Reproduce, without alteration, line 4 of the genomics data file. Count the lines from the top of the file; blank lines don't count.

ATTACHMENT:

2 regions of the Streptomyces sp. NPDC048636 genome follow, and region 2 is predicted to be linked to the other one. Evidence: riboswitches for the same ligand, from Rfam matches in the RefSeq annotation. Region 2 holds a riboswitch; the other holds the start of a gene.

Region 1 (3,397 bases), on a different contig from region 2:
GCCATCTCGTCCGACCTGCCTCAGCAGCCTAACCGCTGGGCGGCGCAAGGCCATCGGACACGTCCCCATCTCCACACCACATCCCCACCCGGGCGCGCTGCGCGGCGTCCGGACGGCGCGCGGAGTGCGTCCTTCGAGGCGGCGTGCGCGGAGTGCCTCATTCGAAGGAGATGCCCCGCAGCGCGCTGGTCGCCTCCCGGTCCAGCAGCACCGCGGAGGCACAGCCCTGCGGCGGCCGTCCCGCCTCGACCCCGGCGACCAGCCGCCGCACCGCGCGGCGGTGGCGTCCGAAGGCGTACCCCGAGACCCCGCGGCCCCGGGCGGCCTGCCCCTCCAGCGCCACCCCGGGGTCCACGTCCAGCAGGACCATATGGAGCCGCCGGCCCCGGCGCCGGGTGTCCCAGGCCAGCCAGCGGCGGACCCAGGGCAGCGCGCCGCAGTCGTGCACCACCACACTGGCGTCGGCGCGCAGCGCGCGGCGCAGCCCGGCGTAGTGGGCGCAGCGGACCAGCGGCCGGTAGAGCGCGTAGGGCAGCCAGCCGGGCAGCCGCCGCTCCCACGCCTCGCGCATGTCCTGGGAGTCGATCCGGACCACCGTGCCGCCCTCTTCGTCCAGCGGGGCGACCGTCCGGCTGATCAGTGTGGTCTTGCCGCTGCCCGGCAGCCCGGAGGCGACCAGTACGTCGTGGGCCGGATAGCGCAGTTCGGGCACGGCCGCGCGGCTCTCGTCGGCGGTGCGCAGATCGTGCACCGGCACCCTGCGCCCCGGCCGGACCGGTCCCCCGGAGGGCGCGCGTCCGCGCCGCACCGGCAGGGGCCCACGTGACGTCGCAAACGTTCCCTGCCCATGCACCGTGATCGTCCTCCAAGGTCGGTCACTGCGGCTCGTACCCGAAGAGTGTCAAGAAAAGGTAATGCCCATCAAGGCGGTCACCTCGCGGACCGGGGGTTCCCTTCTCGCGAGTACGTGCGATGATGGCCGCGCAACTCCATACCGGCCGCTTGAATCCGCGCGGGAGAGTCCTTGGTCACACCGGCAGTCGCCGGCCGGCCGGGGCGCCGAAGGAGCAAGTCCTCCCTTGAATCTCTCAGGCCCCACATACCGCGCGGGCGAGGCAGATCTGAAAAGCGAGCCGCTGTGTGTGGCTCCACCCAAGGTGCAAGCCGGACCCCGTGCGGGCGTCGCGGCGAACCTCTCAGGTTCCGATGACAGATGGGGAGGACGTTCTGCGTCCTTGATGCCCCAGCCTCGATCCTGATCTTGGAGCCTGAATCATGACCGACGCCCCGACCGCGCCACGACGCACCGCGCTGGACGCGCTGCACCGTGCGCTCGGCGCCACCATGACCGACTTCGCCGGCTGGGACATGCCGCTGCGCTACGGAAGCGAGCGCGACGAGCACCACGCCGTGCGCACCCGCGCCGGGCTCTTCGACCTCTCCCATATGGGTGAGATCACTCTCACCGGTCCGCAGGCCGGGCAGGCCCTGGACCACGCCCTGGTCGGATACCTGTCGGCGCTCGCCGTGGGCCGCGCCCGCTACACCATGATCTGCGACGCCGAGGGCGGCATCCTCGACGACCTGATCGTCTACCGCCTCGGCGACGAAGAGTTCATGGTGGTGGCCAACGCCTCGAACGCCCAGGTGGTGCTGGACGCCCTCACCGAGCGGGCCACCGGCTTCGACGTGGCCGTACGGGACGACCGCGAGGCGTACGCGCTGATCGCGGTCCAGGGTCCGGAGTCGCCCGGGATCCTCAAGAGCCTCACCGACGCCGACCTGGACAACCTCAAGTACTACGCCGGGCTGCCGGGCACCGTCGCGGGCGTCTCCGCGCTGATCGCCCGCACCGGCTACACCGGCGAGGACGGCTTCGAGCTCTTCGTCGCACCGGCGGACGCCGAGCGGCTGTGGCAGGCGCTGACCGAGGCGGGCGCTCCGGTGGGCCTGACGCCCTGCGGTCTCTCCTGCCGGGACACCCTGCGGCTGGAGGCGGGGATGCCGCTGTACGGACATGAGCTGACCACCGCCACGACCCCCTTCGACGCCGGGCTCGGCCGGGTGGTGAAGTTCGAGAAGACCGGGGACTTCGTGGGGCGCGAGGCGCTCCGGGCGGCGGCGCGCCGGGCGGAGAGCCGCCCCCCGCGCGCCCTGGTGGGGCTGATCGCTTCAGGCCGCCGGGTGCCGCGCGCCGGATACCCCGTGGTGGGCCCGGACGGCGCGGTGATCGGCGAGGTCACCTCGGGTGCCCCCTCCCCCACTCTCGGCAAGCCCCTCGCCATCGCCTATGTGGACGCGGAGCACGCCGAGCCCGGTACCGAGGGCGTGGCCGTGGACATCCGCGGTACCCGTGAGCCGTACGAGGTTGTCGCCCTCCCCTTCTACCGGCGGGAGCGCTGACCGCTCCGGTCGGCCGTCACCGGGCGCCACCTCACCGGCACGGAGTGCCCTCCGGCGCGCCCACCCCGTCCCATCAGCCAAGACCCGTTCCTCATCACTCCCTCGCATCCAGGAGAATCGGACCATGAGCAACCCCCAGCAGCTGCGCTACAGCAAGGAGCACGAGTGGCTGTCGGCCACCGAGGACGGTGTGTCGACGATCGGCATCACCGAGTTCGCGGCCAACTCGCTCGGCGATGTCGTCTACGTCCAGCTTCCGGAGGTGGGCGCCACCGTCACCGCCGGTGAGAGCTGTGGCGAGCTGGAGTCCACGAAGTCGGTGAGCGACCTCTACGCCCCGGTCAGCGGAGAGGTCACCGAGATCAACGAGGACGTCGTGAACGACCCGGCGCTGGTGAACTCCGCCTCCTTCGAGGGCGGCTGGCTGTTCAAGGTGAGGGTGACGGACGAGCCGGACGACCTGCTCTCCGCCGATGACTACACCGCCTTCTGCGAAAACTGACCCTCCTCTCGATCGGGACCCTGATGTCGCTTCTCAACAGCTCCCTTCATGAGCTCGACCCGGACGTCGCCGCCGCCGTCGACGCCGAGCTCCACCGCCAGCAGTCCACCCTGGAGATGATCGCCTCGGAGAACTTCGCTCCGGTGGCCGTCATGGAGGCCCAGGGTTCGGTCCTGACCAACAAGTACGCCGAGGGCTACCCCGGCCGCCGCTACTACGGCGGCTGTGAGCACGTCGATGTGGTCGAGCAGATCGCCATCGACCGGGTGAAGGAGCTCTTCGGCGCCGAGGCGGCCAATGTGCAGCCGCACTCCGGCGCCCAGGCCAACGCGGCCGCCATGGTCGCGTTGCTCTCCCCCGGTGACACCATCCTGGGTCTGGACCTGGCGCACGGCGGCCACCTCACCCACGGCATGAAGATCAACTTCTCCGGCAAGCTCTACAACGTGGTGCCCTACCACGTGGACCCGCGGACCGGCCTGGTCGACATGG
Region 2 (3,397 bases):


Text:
Region 2 (3,397 bases):